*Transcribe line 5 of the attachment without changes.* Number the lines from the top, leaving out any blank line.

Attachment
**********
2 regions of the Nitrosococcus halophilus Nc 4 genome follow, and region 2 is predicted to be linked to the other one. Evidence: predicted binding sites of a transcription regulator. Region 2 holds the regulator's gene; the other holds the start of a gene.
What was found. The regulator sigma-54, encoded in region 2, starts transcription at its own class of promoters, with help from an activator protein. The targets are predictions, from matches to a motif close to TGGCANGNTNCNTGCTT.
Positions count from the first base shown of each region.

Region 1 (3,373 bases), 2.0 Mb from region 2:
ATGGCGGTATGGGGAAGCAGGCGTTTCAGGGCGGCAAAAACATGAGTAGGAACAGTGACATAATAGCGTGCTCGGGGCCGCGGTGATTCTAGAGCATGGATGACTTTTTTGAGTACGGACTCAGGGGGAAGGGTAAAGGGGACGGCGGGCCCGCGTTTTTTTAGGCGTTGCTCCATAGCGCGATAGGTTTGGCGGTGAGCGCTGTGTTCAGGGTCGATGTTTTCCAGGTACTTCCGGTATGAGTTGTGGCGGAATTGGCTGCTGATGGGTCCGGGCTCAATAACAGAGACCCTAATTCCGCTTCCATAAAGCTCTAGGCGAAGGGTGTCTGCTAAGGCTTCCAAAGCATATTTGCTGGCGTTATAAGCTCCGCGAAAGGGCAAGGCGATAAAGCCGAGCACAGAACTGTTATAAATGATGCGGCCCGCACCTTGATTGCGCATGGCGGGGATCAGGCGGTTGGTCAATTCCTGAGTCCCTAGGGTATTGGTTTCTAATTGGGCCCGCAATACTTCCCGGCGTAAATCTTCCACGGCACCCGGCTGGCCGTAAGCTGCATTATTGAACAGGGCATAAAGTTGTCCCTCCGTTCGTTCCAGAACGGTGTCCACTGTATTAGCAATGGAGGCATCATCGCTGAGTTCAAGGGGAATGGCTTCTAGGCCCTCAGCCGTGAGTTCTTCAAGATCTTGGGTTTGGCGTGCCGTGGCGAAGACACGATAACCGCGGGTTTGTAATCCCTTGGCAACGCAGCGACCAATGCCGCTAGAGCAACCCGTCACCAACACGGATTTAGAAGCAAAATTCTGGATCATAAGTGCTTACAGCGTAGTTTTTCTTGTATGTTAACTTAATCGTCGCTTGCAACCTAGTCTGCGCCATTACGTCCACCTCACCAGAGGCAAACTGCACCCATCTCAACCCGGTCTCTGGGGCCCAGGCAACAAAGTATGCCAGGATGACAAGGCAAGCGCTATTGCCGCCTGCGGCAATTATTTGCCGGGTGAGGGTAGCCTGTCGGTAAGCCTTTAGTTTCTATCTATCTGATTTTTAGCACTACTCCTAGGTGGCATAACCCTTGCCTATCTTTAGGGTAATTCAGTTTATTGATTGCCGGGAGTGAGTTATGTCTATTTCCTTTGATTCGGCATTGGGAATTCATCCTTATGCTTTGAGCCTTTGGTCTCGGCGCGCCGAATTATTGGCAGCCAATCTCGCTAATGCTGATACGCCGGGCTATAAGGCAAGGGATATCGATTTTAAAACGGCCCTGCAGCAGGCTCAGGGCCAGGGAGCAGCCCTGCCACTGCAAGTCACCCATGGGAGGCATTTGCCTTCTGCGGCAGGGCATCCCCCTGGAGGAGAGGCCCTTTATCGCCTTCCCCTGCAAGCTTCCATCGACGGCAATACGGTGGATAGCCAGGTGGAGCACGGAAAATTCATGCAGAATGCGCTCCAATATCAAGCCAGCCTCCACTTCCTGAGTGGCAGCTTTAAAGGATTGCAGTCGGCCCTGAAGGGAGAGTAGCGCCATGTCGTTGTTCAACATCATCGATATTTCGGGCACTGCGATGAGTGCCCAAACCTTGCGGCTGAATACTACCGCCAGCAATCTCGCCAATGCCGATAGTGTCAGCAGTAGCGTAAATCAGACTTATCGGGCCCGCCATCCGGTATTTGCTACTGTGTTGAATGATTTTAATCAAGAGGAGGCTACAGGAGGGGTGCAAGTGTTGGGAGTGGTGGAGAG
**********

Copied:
ATGGCGGTATGGGGAAGCAGGCGTTTCAGGGCGGCAAAAACATGAGTAGGAACAGTGACATAATAGCGTGCTCGGGGCCGCGGTGATTCTAGAGCATGGATGACTTTTTTGAGTACGGACTCAGGGGGAAGGGTAAAGGGGACGGCGGGCCCGCGTTTTTTTAGGCGTTGCTCCATAGCGCGATAGGTTTGGCGGTGAGCGCTGTGTTCAGGGTCGATGTTTTCCAGGTACTTCCGGTATGAGTTGTGGCGGAATTGGCTGCTGATGGGTCCGGGCTCAATAACAGAGACCCTAATTCCGCTTCCATAAAGCTCTAGGCGAAGGGTGTCTGCTAAGGCTTCCAAAGCATATTTGCTGGCGTTATAAGCTCCGCGAAAGGGCAAGGCGATAAAGCCGAGCACAGAACTGTTATAAATGATGCGGCCCGCACCTTGATTGCGCATGGCGGGGATCAGGCGGTTGGTCAATTCCTGAGTCCCTAGGGTATTGGTTTCTAATTGGGCCCGCAATACTTCCCGGCGTAAATCTTCCACGGCACCCGGCTGGCCGTAAGCTGCATTATTGAACAGGGCATAAAGTTGTCCCTCCGTTCGTTCCAGAACGGTGTCCACTGTATTAGCAATGGAGGCATCATCGCTGAGTTCAAGGGGAATGGCTTCTAGGCCCTCAGCCGTGAGTTCTTCAAGATCTTGGGTTTGGCGTGCCGTGGCGAAGACACGATAACCGCGGGTTTGTAATCCCTTGGCAACGCAGCGACCAATGCCGCTAGAGCAACCCGTCACCAACACGGATTTAGAAGCAAAATTCTGGATCATAAGTGCTTACAGCGTAGTTTTTCTTGTATGTTAACTTAATCGTCGCTTGCAACCTAGTCTGCGCCATTACGTCCACCTCACCAGAGGCAAACTGCACCCATCTCAACCCGGTCTCTGGGGCCCAGGCAACAAAGTATGCCAGGATGACAAGGCAAGCGCTATTGCCGCCTGCGGCAATTATTTGCCGGGTGAGGGTAGCCTGTCGGTAAGCCTTTAGTTTCTATCTATCTGATTTTTAGCACTACTCCTAGGTGGCATAACCCTTGCCTATCTTTAGGGTAATTCAGTTTATTGATTGCCGGGAGTGAGTTATGTCTATTTCCTTTGATTCGGCATTGGGAATTCATCCTTATGCTTTGAGCCTTTGGTCTCGGCGCGCCGAATTATTGGCAGCCAATCTCGCTAATGCTGATACGCCGGGCTATAAGGCAAGGGATATCGATTTTAAAACGGCCCTGCAGCAGGCTCAGGGCCAGGGAGCAGCCCTGCCACTGCAAGTCACCCATGGGAGGCATTTGCCTTCTGCGGCAGGGCATCCCCCTGGAGGAGAGGCCCTTTATCGCCTTCCCCTGCAAGCTTCCATCGACGGCAATACGGTGGATAGCCAGGTGGAGCACGGAAAATTCATGCAGAATGCGCTCCAATATCAAGCCAGCCTCCACTTCCTGAGTGGCAGCTTTAAAGGATTGCAGTCGGCCCTGAAGGGAGAGTAGCGCCATGTCGTTGTTCAACATCATCGATATTTCGGGCACTGCGATGAGTGCCCAAACCTTGCGGCTGAATACTACCGCCAGCAATCTCGCCAATGCCGATAGTGTCAGCAGTAGCGTAAATCAGACTTATCGGGCCCGCCATCCGGTATTTGCTACTGTGTTGAATGATTTTAATCAAGAGGAGGCTACAGGAGGGGTGCAAGTGTTGGGAGTGGTGGAGAG